The Irish Times view on Arlene Foster and the Belfast Agreement: an ill-considered and risky strategy

Calling the peace deal into question raises doubts about the DUP leader’s judgment

The apparent attempt by Democratic Unionist Party (DUP) leader Arlene Foster to undermine the Belfast Agreement in pursuit of a hardline strategy on Brexit is ill-considered and dangerous. It would appear that the DUP is actively pursuing a policy designed to ensure the restoration of the hardest possible border on the island regardless of the consequences for living standards of the people of Northern Ireland or, more importantly, the future of peace.

To put the Belfast Agreement in jeopardy in such an irresponsible manner is a poor reflection on Foster’s leadership. She does have genuine difficulties to contend with, including rebellious party MPs in the House of Commons and the ongoing cash for ash inquiry, but calling the Agreement into question raises doubts about her judgment. The 1998 Agreement was the culmination of more than a decade of intensive negotiations between the Irish and British governments and a range of political parties and movements. Whatever its limitations it has delivered peace, if not political stability, for the past 20 years.

Foster compounded her negative attitude to the Agreement by praising Boris Johnson's 'belief' and 'spirit'

In an immediate response to Foster, Tánaiste Simon Coveney was right to say the Government would protect and defend the Agreement. By throwing doubt on the future of the deal the DUP leader is going down a dangerous road with no clear destination. She is entitled to pursue the political objective of ensuring that Northern Ireland is not treated differently to the rest of the United Kingdom but calling the Belfast Agreement into question will do nothing to foster that aim and may even damage it.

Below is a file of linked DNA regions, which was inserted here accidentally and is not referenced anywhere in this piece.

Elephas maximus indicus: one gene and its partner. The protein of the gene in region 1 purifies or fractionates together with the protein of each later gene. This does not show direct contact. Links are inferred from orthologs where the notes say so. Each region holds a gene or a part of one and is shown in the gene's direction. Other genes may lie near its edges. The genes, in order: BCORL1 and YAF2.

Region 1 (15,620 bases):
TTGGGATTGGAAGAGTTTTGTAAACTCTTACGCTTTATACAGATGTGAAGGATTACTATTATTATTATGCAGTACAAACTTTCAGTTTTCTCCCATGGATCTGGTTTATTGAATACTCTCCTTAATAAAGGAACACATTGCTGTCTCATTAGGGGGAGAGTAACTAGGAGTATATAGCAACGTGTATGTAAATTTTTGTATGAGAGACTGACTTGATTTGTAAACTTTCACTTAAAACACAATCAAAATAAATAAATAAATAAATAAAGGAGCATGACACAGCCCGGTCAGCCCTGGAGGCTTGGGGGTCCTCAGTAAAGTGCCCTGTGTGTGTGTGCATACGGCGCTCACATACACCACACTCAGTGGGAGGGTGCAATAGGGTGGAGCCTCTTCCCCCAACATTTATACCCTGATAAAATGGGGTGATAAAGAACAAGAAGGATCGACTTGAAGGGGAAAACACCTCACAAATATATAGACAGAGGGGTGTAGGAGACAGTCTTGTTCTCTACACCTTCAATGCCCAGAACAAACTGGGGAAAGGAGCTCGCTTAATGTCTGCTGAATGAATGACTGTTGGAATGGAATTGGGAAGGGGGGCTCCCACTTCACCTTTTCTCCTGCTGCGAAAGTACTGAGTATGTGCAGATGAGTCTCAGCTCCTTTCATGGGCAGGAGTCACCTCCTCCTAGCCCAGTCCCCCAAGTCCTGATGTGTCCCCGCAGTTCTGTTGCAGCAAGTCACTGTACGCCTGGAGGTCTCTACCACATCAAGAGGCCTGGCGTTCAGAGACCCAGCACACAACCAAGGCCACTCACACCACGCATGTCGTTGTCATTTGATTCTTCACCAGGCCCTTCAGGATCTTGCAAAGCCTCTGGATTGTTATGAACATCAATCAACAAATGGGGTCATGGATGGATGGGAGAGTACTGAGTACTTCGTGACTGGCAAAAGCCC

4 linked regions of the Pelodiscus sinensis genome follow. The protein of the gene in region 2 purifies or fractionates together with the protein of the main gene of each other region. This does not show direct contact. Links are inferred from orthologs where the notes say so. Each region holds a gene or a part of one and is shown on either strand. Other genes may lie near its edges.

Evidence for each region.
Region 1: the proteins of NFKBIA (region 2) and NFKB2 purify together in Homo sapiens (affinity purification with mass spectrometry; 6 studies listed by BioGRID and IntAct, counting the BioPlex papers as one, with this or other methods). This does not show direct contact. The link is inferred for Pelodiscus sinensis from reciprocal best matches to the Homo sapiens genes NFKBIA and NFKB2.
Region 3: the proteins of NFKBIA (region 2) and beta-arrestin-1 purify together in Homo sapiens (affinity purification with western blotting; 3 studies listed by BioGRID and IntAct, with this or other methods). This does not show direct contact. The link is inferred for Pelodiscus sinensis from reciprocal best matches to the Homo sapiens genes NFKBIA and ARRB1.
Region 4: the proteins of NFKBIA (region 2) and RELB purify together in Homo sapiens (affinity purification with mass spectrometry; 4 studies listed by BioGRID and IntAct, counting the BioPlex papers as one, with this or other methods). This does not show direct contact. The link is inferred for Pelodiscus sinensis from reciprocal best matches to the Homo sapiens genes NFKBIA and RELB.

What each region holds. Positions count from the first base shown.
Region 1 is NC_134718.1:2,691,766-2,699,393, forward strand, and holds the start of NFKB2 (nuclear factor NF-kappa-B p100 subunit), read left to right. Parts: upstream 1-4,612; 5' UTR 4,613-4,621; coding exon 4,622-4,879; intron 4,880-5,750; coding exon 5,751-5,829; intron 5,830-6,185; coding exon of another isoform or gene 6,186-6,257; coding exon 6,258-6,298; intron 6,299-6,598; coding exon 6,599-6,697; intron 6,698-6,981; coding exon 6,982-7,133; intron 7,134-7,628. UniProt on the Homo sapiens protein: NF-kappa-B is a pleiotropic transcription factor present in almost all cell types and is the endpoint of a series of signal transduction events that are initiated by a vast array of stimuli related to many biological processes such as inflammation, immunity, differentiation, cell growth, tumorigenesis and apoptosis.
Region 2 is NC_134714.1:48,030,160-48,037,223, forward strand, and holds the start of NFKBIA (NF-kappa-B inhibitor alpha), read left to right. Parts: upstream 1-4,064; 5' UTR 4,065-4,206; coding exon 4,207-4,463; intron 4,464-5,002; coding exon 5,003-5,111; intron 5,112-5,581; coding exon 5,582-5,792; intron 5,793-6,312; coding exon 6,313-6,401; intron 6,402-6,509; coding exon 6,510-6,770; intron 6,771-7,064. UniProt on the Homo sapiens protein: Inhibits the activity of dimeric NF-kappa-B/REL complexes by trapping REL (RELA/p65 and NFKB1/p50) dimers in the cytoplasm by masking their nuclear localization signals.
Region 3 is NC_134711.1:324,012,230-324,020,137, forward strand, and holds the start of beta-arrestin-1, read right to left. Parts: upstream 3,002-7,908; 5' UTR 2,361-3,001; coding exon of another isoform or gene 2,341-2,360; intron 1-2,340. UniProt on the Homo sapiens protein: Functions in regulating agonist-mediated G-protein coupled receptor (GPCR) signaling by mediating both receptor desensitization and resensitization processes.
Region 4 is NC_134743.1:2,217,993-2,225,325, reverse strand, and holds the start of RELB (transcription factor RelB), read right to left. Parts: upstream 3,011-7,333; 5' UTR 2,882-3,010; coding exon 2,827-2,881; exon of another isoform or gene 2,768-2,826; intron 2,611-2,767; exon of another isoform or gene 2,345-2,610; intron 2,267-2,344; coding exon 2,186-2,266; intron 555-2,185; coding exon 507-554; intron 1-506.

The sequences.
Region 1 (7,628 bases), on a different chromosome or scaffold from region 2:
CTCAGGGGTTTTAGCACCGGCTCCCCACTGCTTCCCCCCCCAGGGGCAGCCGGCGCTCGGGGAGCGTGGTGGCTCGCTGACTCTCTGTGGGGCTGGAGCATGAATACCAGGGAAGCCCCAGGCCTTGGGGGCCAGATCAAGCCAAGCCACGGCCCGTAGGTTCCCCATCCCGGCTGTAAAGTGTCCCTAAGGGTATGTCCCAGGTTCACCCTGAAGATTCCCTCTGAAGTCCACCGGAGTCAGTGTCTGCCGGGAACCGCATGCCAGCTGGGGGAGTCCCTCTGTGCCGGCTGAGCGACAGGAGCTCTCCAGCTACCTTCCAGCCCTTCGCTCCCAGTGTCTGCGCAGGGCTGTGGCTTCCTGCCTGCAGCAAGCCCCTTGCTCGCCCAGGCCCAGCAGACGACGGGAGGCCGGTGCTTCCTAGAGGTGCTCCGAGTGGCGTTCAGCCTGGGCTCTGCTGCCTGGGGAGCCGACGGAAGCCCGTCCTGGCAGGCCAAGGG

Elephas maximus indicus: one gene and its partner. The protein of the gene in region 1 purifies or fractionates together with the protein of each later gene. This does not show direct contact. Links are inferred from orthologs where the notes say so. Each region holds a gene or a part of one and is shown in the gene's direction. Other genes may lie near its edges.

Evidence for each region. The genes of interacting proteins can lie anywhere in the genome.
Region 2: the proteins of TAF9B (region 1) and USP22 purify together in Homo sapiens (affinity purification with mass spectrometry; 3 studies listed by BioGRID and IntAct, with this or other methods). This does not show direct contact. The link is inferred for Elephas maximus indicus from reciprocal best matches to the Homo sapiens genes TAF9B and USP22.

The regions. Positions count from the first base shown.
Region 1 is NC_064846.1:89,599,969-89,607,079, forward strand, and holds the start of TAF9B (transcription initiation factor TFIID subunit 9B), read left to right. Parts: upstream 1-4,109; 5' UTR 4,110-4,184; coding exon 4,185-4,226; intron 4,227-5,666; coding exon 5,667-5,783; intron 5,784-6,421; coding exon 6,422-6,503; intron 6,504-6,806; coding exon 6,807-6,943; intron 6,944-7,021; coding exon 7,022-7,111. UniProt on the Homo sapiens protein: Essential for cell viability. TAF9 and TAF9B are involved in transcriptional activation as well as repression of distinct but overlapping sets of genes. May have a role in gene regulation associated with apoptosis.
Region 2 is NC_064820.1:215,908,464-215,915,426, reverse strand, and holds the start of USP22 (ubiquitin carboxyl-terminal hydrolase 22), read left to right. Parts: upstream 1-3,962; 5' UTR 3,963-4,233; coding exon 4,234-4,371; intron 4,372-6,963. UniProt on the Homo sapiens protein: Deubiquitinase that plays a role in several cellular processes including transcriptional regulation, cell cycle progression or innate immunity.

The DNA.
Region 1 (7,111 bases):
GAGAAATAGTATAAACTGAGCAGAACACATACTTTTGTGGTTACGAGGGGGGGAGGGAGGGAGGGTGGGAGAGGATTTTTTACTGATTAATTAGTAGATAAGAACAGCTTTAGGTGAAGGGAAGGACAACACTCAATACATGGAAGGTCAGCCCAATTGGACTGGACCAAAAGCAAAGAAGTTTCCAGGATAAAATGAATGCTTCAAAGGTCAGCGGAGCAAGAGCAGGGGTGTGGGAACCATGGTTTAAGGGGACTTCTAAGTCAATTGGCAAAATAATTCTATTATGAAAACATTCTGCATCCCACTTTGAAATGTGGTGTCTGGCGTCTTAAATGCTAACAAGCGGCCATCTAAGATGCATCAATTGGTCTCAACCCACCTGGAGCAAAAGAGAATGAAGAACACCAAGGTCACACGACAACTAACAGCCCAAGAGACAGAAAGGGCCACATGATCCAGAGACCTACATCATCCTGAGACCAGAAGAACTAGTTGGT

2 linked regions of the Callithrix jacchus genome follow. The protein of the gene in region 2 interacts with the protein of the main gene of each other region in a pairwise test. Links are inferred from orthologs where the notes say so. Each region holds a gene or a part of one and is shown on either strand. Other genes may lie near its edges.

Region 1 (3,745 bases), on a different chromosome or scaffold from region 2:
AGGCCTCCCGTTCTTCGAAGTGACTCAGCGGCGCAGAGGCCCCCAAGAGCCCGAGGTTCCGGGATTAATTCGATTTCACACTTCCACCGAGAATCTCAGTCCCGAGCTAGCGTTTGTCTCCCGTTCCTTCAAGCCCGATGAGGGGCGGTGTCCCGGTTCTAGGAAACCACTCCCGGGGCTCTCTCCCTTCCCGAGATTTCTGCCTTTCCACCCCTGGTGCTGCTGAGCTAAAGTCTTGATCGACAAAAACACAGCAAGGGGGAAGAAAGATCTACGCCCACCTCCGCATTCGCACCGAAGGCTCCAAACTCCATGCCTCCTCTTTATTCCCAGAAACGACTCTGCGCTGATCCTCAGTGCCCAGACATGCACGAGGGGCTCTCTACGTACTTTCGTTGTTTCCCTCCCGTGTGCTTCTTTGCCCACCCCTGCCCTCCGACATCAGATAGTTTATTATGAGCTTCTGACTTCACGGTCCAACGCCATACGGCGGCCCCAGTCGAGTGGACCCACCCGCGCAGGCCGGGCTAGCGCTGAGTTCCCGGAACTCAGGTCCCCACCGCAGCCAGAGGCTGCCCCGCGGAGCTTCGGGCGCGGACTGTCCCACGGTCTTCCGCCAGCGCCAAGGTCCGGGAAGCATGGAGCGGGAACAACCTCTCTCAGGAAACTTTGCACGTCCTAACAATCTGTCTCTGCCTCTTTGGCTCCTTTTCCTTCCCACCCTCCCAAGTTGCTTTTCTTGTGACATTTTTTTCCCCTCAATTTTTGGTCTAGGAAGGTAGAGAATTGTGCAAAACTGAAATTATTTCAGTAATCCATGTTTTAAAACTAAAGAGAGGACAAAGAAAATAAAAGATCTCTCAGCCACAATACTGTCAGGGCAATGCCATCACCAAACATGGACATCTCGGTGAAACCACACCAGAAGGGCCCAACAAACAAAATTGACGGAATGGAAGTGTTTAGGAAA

British prime minister Theresa May has given a number of firm public commitments to maintain the integrity of the Agreement regardless of what form Brexit takes and it is to be hoped that Foster's intervention will not shake that resolve.

Foster compounded her negative attitude to the Agreement by praising Boris Johnson’s “belief” and “spirit”, adding that she would be happy to work with him as prime minister. This will hardly have endeared her to May given the direct challenge that Johnson has thrown down to the prime minister and her entire Brexit strategy. Hopefully it will encourage May to pursue a workable deal with the EU encompassing a political declaration about a future trade agreement as well as a meaningful backstop.

While the tone of the debate at the Tory party conference this week highlighted the obstacles to a reasonable compromise, it also pointed up the lack of any coherent alternative to May’s leadership. Her latest move on the backstop indicates that the issue may not be as intractable as it seems, particularly if there is an agreement on a future trading relationship. Foster’s support for Johnson gives May an incentive to work around the DUP and engage seriously with the EU.